Washington: Children who have breakfast on a daily basis score significantly higher on full scale, verbal, and performance IQ tests, a new study has claimed.
Researchers from the University of Pennsylvania School of Nursing in one of the first studies to examine Intelligence Quotient and breakfast consumption, examined data from 1,269 children six years old in China, where breakfast is highly valued.
The study found that children who did not eat breakfast egularly had 5.58 points lower verbal, 2.50 points lower performance, and 4.6 points lower total IQ scores than children who often or always ate breakfast.
"Childhood is a critical period in which dietary and lifestyle patterns are initiated, and these habits can have important immediate and long-term implications," said lead researcher Jianghong-Liu.
"Breakfast habits appear to be no exception, and irregular breakfast eating has already been associated with a number of unhealthy behaviours, such as smoking, frequent alcohol use, and infrequent exercise," Liu said in a statement.
At age 6, a child's cognitive ability as both the verbal and performance levels is rapidly developing. Both the nutritional and social aspects of breakfast play a role.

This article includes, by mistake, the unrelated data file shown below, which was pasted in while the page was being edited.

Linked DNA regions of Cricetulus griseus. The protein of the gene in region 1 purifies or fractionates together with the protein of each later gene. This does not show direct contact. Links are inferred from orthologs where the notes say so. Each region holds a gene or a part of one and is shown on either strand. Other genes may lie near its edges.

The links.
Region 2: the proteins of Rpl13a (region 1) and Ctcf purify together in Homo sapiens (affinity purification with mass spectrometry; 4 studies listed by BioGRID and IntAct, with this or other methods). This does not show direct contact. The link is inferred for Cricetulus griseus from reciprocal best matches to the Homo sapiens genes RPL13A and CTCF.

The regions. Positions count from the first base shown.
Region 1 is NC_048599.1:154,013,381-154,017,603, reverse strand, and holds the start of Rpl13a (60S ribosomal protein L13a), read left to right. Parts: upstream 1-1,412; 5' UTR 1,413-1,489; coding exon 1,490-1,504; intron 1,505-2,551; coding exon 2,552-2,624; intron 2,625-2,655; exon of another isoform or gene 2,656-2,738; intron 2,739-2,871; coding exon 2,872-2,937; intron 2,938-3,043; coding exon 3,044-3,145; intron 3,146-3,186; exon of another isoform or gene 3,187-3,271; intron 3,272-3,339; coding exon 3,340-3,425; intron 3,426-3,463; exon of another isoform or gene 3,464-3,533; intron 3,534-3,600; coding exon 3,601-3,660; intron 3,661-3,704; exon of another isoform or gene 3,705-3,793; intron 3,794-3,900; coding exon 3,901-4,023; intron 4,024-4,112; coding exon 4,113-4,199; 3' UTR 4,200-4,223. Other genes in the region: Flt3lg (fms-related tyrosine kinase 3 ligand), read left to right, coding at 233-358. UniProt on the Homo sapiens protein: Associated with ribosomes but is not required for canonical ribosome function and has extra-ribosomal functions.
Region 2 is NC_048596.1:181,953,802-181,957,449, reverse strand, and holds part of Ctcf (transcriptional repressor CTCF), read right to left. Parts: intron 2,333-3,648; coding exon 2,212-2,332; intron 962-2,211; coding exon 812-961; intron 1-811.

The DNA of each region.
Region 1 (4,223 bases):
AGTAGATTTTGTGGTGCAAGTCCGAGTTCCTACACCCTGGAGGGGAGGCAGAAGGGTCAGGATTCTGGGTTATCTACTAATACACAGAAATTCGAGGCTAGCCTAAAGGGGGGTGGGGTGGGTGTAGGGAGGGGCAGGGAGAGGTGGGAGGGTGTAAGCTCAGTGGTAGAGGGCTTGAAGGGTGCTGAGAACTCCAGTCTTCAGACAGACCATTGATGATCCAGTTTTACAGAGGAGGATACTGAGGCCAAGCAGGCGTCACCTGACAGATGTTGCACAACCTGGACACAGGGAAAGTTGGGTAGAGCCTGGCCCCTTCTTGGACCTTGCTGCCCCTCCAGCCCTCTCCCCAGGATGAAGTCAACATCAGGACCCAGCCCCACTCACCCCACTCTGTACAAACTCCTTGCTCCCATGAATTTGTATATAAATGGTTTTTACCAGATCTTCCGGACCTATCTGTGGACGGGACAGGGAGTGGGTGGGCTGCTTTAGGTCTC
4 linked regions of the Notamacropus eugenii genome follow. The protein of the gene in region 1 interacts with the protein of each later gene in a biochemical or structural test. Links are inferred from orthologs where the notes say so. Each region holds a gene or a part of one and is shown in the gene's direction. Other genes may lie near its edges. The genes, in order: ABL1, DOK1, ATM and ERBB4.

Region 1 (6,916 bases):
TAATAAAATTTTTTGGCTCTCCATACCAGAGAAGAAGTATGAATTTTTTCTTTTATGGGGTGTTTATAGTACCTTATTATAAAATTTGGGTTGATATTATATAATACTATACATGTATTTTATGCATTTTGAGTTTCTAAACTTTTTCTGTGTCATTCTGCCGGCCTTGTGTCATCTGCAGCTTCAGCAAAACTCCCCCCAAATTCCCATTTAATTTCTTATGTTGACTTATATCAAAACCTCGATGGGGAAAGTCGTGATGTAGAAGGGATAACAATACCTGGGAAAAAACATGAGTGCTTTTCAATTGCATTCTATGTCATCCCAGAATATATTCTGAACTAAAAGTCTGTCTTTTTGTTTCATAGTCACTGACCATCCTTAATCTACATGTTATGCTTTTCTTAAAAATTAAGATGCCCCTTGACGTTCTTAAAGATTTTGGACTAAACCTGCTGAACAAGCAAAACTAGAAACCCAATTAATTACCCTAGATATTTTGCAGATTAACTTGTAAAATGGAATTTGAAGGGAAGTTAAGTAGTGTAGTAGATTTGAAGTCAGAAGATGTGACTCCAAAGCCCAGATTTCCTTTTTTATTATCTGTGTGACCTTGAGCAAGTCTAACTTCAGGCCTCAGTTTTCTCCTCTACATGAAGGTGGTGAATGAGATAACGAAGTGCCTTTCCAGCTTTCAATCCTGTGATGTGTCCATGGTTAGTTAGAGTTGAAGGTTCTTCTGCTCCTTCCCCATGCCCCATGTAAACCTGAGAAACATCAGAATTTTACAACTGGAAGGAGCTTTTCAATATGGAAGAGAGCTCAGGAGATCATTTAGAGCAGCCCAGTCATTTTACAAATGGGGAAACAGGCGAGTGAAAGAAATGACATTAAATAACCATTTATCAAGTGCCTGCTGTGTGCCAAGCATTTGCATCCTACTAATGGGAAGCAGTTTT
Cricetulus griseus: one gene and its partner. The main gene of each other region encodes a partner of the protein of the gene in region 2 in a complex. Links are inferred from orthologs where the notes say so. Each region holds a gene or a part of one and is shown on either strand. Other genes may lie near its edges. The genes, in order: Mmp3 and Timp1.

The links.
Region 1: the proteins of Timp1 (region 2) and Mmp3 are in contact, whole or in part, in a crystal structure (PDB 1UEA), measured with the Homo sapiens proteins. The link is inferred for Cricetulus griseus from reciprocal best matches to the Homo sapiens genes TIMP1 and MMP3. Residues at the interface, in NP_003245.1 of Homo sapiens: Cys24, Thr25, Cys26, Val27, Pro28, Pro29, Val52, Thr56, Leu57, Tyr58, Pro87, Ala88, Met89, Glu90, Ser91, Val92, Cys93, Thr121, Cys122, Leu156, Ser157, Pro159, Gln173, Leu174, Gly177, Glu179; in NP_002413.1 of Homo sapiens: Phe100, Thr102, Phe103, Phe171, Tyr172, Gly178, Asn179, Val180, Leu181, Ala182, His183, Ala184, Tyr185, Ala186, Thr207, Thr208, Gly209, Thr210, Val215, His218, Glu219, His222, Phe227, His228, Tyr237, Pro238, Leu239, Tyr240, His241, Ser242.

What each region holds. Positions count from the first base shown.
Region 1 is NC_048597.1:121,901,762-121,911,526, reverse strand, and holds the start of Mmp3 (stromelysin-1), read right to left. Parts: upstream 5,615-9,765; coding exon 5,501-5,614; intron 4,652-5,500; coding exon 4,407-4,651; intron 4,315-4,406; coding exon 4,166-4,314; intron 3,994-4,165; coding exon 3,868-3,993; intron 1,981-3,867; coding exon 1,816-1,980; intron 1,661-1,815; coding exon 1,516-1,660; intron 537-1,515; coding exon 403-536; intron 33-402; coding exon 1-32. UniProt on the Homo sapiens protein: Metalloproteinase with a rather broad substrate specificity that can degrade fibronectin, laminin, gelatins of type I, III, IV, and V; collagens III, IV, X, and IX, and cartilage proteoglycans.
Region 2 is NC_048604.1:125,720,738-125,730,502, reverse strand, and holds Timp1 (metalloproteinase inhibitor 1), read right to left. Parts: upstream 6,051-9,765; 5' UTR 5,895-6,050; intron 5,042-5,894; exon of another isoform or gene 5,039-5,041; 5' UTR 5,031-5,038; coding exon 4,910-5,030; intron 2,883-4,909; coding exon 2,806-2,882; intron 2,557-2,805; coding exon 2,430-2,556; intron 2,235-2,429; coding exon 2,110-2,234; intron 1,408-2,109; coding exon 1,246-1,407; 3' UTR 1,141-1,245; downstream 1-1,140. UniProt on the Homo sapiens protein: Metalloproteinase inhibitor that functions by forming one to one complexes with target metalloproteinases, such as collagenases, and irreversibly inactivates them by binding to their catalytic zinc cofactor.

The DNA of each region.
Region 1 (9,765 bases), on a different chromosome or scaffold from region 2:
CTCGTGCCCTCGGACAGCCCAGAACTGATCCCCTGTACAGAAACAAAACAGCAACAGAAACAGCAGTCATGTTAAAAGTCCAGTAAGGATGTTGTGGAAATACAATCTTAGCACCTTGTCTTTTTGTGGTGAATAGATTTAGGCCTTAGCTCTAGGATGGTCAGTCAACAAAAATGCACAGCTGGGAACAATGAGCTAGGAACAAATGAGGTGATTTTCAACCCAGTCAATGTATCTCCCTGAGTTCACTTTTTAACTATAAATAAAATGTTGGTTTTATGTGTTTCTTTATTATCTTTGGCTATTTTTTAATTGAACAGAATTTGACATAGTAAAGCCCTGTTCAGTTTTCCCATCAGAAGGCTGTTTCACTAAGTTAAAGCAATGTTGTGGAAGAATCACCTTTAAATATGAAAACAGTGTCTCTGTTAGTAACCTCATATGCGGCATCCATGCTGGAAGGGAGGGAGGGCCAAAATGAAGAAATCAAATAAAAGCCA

After a whole night of fasting, breakfast serves as a means to supply "fuel" to the brain.
Meanwhile, social interaction at breakfast time with parents may promote brain development. Mealtime discussions may facilitate cognitive development by offering children the opportunity to expand their vocabulary, practice synthesising and comprehending stories, and acquire general knowledge, noted the researchers.
The researchers suggested that schools play a role in stressing the importance of eating breakfast by delaying start times and/or providing breakfast to allow students to profit from the cognitive benefits of eating before a morning curriculum.
"Because adequate nutrition in early childhood has been linked to increased IQ through childhood, which is related to decreased childhood behavioural disorders, better career satisfaction, and socioeconomic success in adults, breakfast consumption could ultimately benefit long-term physical and mental health outcomes as well a quality of life," said Liu.
"These findings may reflect nutritional as well as social benefits of breakfast consumption on children and hold important public health implications regarding regular breakfast consumption in early young children.
The study was based on data collected from the China Jintan Child Cohort Study, an on-going prospective longitudinal study with the main aim of assessing the early health risk factors for the development of child neurobehavioural outcomes.>